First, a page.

This is my final Tokyo post, but maybe the most significant! The reason we went to Tokyo last month was to see the benefit concert that my grandmother chairs to benefit the Third World… she’s been doing it for decades, since she lived in Japan as an Ex-Pat for 30ish years.
This year, part of the proceeds also went towards domestic relief and tsunami recovery. The group is called the Japan Volunteer Center and they aim to raise $100,000 from two concerts, one in Tokyo and one in Osaka, and all the money goes to the neediest of the needy: benefitting their projects in places like Cambodia, Laos, Palestine, Afghanistan, and Sudan. They rotate doing Bach’s Christmas Oratorio and Handel’s Messiah between the locations. Both are stunning pieces–if you’ve never heard them, you should make an effort to find a performance next year.
You can see my grandmother quite easily–she’s the only toehead in the bunch, far left. And that brings me to the subject of this post: getting outside of the ‘ex-Pat’ bubble and making friends with locals.
This photo includes all of my grandmother’s best friends at the concert after-party… and as you can tell… they’re all very Japanese. My grandparents both adore Japan and I think very much miss it in their retired years. And I think the key to their happiness there is that they made very good Japanese friends. Not only do local people truly open your perspective and help you really appreciate a place and culture, but they also don’t come and go every six months like ex-Pats tend to do!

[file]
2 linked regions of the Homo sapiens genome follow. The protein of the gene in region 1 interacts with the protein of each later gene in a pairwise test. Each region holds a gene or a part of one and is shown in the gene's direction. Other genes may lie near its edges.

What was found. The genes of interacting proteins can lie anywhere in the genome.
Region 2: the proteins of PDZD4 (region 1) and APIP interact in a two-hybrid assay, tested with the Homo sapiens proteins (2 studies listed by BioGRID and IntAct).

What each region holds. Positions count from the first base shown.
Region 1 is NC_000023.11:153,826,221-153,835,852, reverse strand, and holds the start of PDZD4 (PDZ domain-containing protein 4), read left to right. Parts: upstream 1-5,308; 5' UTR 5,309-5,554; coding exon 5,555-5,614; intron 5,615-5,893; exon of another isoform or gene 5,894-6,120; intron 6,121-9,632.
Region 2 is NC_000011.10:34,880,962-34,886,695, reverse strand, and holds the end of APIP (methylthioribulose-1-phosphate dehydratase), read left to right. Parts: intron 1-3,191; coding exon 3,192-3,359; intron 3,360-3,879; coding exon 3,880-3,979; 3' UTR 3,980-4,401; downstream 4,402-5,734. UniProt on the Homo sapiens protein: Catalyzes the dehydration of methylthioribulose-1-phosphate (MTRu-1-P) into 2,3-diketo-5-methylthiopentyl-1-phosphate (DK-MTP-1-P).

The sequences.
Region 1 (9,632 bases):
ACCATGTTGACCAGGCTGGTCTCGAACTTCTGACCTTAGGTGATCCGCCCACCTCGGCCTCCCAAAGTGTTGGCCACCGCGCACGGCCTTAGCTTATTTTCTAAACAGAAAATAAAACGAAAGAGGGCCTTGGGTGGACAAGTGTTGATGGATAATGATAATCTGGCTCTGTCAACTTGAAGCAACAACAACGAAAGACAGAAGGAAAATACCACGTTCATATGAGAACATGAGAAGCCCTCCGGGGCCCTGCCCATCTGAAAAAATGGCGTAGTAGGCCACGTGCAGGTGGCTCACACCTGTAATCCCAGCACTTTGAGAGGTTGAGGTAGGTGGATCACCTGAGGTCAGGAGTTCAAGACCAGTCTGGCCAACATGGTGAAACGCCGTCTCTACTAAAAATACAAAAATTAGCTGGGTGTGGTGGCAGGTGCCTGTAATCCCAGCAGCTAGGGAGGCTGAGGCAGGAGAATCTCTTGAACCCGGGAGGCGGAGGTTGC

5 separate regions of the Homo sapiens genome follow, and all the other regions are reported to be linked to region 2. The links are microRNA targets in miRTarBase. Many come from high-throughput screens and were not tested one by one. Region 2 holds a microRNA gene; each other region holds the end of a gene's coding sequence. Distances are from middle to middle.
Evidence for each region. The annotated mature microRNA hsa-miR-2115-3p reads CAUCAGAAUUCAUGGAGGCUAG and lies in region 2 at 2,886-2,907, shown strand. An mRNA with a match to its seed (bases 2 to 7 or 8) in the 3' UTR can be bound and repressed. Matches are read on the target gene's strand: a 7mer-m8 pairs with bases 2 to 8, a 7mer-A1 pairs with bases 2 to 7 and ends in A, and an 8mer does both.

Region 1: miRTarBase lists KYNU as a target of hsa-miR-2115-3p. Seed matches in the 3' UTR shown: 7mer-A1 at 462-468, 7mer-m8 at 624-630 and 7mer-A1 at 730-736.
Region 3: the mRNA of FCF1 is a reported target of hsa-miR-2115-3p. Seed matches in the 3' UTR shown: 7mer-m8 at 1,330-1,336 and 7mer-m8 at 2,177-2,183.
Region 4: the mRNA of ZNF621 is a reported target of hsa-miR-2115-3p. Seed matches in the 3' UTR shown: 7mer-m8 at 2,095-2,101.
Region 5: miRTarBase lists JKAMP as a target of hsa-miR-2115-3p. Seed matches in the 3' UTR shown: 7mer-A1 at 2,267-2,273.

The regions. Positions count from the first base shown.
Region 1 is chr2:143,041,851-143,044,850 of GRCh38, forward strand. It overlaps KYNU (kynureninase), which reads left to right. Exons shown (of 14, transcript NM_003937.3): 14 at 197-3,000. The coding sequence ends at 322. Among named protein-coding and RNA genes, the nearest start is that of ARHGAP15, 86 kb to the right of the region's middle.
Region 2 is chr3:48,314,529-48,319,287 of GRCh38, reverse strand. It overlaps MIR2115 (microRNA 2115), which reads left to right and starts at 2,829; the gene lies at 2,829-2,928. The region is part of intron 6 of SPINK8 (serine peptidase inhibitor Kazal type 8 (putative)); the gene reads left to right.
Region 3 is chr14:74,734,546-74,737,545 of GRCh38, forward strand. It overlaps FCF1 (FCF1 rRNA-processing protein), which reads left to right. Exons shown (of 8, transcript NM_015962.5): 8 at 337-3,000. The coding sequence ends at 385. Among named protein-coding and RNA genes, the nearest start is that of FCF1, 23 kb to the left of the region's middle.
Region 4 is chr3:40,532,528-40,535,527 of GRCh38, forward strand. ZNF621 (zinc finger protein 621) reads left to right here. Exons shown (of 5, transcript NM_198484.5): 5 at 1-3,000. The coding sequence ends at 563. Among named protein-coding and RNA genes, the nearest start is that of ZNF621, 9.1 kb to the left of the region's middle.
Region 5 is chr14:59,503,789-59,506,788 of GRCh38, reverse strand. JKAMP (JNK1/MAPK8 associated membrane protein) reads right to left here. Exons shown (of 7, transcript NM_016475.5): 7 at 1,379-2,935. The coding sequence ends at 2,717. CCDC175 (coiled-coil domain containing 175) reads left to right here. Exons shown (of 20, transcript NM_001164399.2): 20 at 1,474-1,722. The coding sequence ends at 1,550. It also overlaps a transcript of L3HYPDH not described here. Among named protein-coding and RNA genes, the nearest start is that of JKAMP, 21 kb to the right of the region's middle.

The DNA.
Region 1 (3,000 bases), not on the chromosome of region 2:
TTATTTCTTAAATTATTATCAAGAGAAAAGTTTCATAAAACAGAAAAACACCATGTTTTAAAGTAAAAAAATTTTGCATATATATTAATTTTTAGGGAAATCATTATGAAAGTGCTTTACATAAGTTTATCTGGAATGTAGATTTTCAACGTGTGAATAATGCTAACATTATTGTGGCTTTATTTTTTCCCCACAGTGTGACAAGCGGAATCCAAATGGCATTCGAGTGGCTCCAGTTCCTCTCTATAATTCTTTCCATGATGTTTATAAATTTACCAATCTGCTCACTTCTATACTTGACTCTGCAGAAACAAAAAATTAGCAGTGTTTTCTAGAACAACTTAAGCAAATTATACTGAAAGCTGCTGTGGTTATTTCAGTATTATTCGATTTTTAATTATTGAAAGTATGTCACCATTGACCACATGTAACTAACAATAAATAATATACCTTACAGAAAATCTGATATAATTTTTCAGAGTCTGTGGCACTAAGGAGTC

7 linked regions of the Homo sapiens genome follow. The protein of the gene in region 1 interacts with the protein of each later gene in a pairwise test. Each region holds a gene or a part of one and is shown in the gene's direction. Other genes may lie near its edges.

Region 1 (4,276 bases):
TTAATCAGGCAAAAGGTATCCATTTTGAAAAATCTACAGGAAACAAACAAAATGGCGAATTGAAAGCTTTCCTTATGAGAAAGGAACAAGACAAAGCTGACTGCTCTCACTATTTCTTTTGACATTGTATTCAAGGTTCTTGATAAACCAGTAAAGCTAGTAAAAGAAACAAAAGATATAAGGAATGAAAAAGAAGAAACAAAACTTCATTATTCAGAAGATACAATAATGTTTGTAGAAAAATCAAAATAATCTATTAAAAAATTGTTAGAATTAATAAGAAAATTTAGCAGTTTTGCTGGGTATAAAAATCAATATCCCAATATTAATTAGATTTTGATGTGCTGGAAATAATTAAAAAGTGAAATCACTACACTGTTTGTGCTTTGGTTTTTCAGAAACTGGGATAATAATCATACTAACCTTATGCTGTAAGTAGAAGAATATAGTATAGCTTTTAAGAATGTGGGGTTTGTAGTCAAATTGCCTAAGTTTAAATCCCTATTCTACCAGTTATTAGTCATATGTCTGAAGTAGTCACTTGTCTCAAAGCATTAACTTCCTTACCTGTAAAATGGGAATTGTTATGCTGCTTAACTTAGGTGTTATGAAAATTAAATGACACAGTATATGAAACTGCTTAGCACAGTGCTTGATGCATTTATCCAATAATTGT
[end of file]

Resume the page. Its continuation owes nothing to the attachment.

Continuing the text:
My grandmother brings foreign soloists to Japan for two weeks to sing at the concerts… here she is bowing her thanks to them. It’s very cool how her whole life’s ministry is truly about bringing about world peace, not just by helping the needy with donations to the third world, but by bringing different cultures together in the process.
This year her soloists were from Germany and the US… and as you can see they really love my grandmother!!
The whole choir was beyond ecstatic the whole day long! They really loved performing and being a part of something so beautiful–and for such a good cause! It really amazes me how much the Japanese love Western classical music and how us Westerners seem to have lost our appreciation of it and so they’re the ones keeping it alive!
Despite my protests, my grandmother roped me in to say a few words about the Bake Sale I co-hosted last year for Japan here in Hong Kong. Her example is making me think long and hard about what local charitable ventures I can get involved with here in Hong Kong and is also making me very thankful for the local friends I have been able to make! I’ll be the first to say that sometimes it’s not easy crossing over “the cultural barrier” (it can definitely be awkward at times) but it is worth the effort. And hopefully with a little persistence I’ll be able to make a few more local friends in the Year of the Dragon!